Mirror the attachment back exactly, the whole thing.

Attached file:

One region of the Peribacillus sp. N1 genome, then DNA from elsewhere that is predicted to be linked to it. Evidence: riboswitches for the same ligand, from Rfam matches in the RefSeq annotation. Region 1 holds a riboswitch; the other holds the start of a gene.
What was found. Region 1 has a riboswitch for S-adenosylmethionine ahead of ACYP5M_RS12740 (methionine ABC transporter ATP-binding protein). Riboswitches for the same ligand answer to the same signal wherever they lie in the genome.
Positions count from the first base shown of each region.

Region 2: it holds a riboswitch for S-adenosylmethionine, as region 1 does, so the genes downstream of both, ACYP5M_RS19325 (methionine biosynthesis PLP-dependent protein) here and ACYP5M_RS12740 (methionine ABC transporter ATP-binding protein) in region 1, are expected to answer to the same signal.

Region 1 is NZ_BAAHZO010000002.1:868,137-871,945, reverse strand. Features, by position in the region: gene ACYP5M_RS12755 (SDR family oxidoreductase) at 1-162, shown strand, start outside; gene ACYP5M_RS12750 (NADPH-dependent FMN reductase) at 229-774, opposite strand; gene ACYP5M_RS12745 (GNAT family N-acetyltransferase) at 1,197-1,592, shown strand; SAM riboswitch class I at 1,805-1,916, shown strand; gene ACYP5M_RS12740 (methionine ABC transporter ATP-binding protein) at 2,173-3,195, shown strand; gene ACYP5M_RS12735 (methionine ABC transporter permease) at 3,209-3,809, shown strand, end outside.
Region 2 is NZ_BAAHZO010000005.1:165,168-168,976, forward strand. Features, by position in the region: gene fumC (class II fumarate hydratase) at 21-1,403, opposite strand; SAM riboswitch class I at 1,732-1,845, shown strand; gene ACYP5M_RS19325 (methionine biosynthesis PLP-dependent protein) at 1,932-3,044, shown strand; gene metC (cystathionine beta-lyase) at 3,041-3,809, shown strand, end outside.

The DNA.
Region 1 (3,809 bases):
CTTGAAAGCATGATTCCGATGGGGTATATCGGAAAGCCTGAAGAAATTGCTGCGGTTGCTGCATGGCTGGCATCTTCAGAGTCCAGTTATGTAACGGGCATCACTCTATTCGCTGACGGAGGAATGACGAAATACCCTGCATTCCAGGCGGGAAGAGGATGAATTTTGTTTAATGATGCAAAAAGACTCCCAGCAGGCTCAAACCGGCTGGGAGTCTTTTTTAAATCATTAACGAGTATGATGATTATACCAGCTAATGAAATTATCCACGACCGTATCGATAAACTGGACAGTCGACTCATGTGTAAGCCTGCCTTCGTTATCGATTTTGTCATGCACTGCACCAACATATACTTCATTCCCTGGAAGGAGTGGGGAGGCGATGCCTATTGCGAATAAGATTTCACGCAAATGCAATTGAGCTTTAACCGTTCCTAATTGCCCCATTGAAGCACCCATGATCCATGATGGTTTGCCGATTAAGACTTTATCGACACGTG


One region of the Peribacillus sp. N1 genome, then DNA from elsewhere that is predicted to be linked to it. Evidence: riboswitches for the same ligand, from Rfam matches in the RefSeq annotation. Region 1 holds a riboswitch; the other holds the start of a gene.
What was found. Region 1 has a riboswitch for S-adenosylmethionine ahead of ACYP5M_RS12740 (methionine ABC transporter ATP-binding protein). Riboswitches for the same ligand answer to the same signal wherever they lie in the genome.
Positions count from the first base shown of each region.

Region 2: it holds a riboswitch for S-adenosylmethionine, as region 1 does, so the genes downstream of both, ACYP5M_RS19325 (methionine biosynthesis PLP-dependent protein) here and ACYP5M_RS12740 (methionine ABC transporter ATP-binding protein) in region 1, are expected to answer to the same signal.

Region 1 is NZ_BAAHZO010000002.1:868,137-871,945, reverse strand. Features, by position in the region: gene ACYP5M_RS12755 (SDR family oxidoreductase) at 1-162, shown strand, start outside; gene ACYP5M_RS12750 (NADPH-dependent FMN reductase) at 229-774, opposite strand; gene ACYP5M_RS12745 (GNAT family N-acetyltransferase) at 1,197-1,592, shown strand; SAM riboswitch class I at 1,805-1,916, shown strand; gene ACYP5M_RS12740 (methionine ABC transporter ATP-binding protein) at 2,173-3,195, shown strand; gene ACYP5M_RS12735 (methionine ABC transporter permease) at 3,209-3,809, shown strand, end outside.
Region 2 is NZ_BAAHZO010000005.1:165,168-168,976, forward strand. Features, by position in the region: gene fumC (class II fumarate hydratase) at 21-1,403, opposite strand; SAM riboswitch class I at 1,732-1,845, shown strand; gene ACYP5M_RS19325 (methionine biosynthesis PLP-dependent protein) at 1,932-3,044, shown strand; gene metC (cystathionine beta-lyase) at 3,041-3,809, shown strand, end outside.

The DNA.
Region 1 (3,809 bases):
CTTGAAAGCATGATTCCGATGGGGTATATCGGAAAGCCTGAAGAAATTGCTGCGGTTGCTGCATGGCTGGCATCTTCAGAGTCCAGTTATGTAACGGGCATCACTCTATTCGCTGACGGAGGAATGACGAAATACCCTGCATTCCAGGCGGGAAGAGGATGAATTTTGTTTAATGATGCAAAAAGACTCCCAGCAGGCTCAAACCGGCTGGGAGTCTTTTTTAAATCATTAACGAGTATGATGATTATACCAGCTAATGAAATTATCCACGACCGTATCGATAAACTGGACAGTCGACTCATGTGTAAGCCTGCCTTCGTTATCGATTTTGTCATGCACTGCACCAACATATACTTCATTCCCTGGAAGGAGTGGGGAGGCGATGCCTATTGCGAATAAGATTTCACGCAAATGCAATTGAGCTTTAACCGTTCCTAATTGCCCCATTGAAGCACCCATGATCCATGATGGTTTGCCGATTAAGACTTTATCGACACGTG